Yet another video tutorial on GIMP – this time explaining how to create a fire animation for use in 2d pixel sprite based games.
Here’s my video on YouTube, showing how you can draw a simple bush in 2d pixel art style in GIMP.
Apropos of my earlier article on alternate input methods on a touch screen device, what is the best method of typing text on an iPad or other touchscreen tablet without an external proprietary or generic Bluetooth keyboard? After some experimentation, I feel that using the onscreen keyboard combined with a cheap passive stylus pen is reasonably efficient and does not put too much pressure on the fingers. Typing purely with the fingers is a sure recipe for pain because there is no “give” on the screen’s glass surface and your fingers are slamming away relentlessly on them. The other benefit of using a stylus is that a passive stylus is cheap and have a smaller surface area than your average finger and it definitely improves accuracy.
The only drawback of this method is that you need to keep moving the stylus across the entire keypad. I have alleviated this issue by combining the right hand for the stylus movement with the left thumb covering the keys on the left side of the keypad. It feels faster and more accurate than typing with both hands so it’s definitely a better option. In fact this article was written entirely using the method described above.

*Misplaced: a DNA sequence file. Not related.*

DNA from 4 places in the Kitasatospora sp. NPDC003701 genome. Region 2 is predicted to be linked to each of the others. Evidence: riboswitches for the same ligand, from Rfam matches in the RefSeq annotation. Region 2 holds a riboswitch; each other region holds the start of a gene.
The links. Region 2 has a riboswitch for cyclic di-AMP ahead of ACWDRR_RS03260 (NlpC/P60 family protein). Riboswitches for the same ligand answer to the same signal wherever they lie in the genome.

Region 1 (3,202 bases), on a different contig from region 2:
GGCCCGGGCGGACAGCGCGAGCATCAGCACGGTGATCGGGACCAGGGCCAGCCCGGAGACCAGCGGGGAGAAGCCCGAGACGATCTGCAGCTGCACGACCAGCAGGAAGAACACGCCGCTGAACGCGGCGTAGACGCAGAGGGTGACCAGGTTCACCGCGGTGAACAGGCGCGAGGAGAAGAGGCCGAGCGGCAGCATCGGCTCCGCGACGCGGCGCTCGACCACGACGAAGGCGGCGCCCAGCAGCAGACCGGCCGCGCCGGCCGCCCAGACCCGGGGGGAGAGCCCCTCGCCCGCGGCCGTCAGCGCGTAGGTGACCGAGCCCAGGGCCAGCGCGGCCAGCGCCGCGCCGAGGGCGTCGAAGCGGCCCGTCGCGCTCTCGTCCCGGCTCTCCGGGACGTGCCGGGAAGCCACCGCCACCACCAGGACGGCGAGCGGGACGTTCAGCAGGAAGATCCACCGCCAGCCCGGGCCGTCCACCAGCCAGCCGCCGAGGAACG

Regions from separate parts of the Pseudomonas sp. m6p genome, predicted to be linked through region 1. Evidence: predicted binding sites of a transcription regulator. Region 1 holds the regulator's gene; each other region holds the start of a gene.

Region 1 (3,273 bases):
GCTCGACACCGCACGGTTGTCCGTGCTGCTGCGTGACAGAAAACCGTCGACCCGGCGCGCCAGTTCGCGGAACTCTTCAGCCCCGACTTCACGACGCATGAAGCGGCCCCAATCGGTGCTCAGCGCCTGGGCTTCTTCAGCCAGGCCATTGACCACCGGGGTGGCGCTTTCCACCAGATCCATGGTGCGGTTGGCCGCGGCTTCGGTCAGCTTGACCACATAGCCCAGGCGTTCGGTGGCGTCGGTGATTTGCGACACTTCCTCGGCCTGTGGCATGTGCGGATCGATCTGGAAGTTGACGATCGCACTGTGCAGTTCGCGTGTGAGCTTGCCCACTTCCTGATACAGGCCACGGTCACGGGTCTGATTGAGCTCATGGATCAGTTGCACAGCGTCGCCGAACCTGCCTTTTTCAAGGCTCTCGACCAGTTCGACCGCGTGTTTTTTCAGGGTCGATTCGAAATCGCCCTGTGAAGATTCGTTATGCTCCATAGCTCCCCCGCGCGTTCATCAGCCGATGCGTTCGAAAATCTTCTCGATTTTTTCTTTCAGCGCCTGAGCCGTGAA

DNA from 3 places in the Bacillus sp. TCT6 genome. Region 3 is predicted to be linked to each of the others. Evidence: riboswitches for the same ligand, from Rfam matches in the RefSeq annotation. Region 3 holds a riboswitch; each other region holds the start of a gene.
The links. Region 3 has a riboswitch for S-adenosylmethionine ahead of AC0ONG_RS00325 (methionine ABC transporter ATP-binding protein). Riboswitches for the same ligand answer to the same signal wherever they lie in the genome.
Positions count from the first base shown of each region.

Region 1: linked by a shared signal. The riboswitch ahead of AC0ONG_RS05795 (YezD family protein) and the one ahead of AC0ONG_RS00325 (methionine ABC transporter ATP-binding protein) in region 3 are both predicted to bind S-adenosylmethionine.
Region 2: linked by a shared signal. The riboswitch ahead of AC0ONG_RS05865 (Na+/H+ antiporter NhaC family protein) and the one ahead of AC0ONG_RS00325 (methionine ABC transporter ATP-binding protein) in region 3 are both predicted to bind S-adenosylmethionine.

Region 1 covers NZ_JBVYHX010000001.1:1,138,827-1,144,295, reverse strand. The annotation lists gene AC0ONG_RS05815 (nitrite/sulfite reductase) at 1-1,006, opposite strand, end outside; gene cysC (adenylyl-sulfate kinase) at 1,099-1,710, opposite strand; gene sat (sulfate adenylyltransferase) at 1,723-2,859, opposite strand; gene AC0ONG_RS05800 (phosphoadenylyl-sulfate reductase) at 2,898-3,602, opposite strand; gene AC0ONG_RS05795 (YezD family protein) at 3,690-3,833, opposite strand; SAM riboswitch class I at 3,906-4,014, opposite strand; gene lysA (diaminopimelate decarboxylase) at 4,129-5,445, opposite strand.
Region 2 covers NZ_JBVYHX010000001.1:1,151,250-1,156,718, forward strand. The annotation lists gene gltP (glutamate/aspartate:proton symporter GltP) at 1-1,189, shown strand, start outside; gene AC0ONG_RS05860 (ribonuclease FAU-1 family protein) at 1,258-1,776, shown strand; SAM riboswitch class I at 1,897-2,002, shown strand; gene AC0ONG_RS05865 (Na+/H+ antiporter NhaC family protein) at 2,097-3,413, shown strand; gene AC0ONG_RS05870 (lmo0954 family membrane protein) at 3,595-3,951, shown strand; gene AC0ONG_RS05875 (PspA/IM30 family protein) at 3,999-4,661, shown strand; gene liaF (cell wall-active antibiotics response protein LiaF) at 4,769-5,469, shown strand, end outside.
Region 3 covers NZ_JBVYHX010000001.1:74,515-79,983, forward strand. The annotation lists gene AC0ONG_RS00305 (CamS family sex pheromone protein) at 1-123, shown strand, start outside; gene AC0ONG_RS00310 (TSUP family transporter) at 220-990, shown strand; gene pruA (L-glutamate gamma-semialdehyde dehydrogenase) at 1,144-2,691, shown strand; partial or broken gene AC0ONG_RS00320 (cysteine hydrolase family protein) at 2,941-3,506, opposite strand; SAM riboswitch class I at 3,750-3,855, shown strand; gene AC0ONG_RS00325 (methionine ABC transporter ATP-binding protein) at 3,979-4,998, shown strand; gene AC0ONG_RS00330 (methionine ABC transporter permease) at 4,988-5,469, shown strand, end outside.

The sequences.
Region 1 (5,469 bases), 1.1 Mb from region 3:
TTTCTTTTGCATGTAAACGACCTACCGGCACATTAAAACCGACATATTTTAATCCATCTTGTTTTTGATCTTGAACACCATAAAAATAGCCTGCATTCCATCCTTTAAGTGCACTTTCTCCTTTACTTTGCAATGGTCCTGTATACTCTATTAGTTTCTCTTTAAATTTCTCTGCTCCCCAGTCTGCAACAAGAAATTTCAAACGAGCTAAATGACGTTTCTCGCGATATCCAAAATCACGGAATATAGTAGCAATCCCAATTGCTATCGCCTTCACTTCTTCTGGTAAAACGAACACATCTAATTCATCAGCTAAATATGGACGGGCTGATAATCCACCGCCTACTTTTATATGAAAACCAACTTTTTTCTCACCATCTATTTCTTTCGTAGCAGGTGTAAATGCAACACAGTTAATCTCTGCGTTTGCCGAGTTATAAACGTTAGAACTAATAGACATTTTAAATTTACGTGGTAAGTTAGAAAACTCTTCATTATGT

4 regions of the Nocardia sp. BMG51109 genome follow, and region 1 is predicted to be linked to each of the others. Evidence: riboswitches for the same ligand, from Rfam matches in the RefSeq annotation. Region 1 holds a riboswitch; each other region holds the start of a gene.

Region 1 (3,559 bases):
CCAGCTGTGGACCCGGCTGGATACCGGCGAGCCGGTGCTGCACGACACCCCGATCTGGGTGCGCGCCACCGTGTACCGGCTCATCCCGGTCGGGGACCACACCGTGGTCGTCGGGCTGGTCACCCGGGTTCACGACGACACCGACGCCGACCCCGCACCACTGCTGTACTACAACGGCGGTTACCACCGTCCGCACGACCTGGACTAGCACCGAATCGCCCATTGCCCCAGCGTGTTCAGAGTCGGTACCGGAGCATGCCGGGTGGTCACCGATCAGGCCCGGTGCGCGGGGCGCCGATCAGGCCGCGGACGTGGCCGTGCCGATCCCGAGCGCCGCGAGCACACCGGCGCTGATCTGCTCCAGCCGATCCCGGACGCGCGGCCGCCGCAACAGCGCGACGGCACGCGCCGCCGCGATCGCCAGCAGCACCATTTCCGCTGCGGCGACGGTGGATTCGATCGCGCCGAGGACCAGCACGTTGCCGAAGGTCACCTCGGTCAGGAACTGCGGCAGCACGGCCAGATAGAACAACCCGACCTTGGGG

- or vice versa, if you’re left handed
In recent years mechanical keyboards have seen a resurgence in popularity, mainly because of enthusiast and professional gamers. On Amazon, a search for mechanical keyboard reveals a plethora of gaming keyboards with back-lighting and special multimedia/game-ready features testifying to their popularity. My own interest in mechanical keyboards began in or around 2010-11 when I discovered the legend of the venerable IBM Model M keyboard the original buckling spring keyboard, which has unmatched typing characteristics compared to even modern mechanical key switches . Thanks to my brother, I got my hands on a used German layout Model M a few years ago, so I can attest to the Model M being unique. The Model M’s base clacking noise can be a bit loud even for those tolerant of regular “clicky” keyboards.
Recently I’ve had occasion to start using my mechanical keyboards on a regular basis once again. To those who’ve never typed on a mechanical keyboard, it can be quite a revelation to start using one. The normal “membrane” keyboards have a mushy feel to them, where you need to press the key fully to be sure that it has registered. The lack of tactility in rubber dome/membrane keyboards mean that your fingers never get the actual feedback of key actuation. But not all mechanical keyboards are tactile, clicky or both. In fact, there are also mechanical key switches that are non-tactile (linear) and non-clicky and yet they offer different advantages to the clicky and/or tactile kind.
There is a lot of literature on the internet about the advantages and disadvantages of mechanical keyboards and the wide variety of key switches available, so I’ll restrict myself to personal experience. Here are my own thoughts on the advantages of tactile, clicky mechanical keyboards, meaning those with mechanical key switches that offer a tactile “bump” on actuation, and also a physical click sound which gives audible feedback of keystroke registration